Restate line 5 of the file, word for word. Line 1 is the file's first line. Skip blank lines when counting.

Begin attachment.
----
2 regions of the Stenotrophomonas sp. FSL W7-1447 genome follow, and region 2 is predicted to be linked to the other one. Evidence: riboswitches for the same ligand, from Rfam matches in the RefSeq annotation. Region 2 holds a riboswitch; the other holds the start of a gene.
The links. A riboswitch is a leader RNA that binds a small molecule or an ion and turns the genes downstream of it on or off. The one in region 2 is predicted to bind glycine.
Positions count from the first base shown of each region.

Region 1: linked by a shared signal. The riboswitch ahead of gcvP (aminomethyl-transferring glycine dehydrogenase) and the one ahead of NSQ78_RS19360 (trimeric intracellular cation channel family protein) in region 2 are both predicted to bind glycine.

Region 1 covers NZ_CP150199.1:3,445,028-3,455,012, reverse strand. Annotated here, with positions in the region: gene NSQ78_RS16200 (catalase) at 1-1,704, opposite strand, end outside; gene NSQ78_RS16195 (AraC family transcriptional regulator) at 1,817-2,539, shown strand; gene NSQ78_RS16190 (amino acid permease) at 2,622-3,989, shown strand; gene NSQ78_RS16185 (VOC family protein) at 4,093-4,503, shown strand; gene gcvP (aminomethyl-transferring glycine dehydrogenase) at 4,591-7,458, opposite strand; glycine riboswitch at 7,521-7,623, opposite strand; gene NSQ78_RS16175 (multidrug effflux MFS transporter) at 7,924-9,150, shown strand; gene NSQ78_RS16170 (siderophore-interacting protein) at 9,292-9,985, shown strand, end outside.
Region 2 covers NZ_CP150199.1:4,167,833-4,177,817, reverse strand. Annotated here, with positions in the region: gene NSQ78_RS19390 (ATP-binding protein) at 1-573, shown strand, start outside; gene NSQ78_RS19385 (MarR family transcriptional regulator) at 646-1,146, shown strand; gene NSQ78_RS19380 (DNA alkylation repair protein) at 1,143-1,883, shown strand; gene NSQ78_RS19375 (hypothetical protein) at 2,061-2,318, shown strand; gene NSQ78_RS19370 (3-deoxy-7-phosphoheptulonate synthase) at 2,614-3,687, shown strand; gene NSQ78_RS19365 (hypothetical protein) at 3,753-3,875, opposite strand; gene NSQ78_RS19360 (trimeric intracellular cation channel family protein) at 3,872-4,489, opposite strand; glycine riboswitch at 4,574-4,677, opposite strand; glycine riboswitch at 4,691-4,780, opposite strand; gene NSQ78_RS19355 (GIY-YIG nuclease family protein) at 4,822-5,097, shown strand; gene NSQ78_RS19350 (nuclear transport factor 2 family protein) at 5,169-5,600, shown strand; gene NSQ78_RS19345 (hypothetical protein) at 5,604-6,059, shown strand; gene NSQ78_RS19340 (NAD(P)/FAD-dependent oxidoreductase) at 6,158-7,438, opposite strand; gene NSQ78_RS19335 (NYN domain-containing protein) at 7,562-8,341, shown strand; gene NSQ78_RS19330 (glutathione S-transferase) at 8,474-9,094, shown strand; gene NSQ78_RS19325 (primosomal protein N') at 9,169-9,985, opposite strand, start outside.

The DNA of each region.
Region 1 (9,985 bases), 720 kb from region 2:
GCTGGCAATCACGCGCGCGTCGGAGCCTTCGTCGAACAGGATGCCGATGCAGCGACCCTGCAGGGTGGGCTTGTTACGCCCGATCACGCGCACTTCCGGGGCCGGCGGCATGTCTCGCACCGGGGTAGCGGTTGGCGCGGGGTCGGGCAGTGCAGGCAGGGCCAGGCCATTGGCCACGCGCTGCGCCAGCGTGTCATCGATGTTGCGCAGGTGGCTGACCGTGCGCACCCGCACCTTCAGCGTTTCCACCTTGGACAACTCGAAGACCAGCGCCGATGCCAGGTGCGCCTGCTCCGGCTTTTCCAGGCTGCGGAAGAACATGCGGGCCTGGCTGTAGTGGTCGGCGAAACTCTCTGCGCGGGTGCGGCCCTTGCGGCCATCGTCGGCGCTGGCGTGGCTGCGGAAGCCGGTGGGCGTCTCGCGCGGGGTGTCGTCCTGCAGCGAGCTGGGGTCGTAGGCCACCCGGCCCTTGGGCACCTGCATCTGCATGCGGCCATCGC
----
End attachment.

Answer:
Region 1 covers NZ_CP150199.1:3,445,028-3,455,012, reverse strand. Annotated here, with positions in the region: gene NSQ78_RS16200 (catalase) at 1-1,704, opposite strand, end outside; gene NSQ78_RS16195 (AraC family transcriptional regulator) at 1,817-2,539, shown strand; gene NSQ78_RS16190 (amino acid permease) at 2,622-3,989, shown strand; gene NSQ78_RS16185 (VOC family protein) at 4,093-4,503, shown strand; gene gcvP (aminomethyl-transferring glycine dehydrogenase) at 4,591-7,458, opposite strand; glycine riboswitch at 7,521-7,623, opposite strand; gene NSQ78_RS16175 (multidrug effflux MFS transporter) at 7,924-9,150, shown strand; gene NSQ78_RS16170 (siderophore-interacting protein) at 9,292-9,985, shown strand, end outside.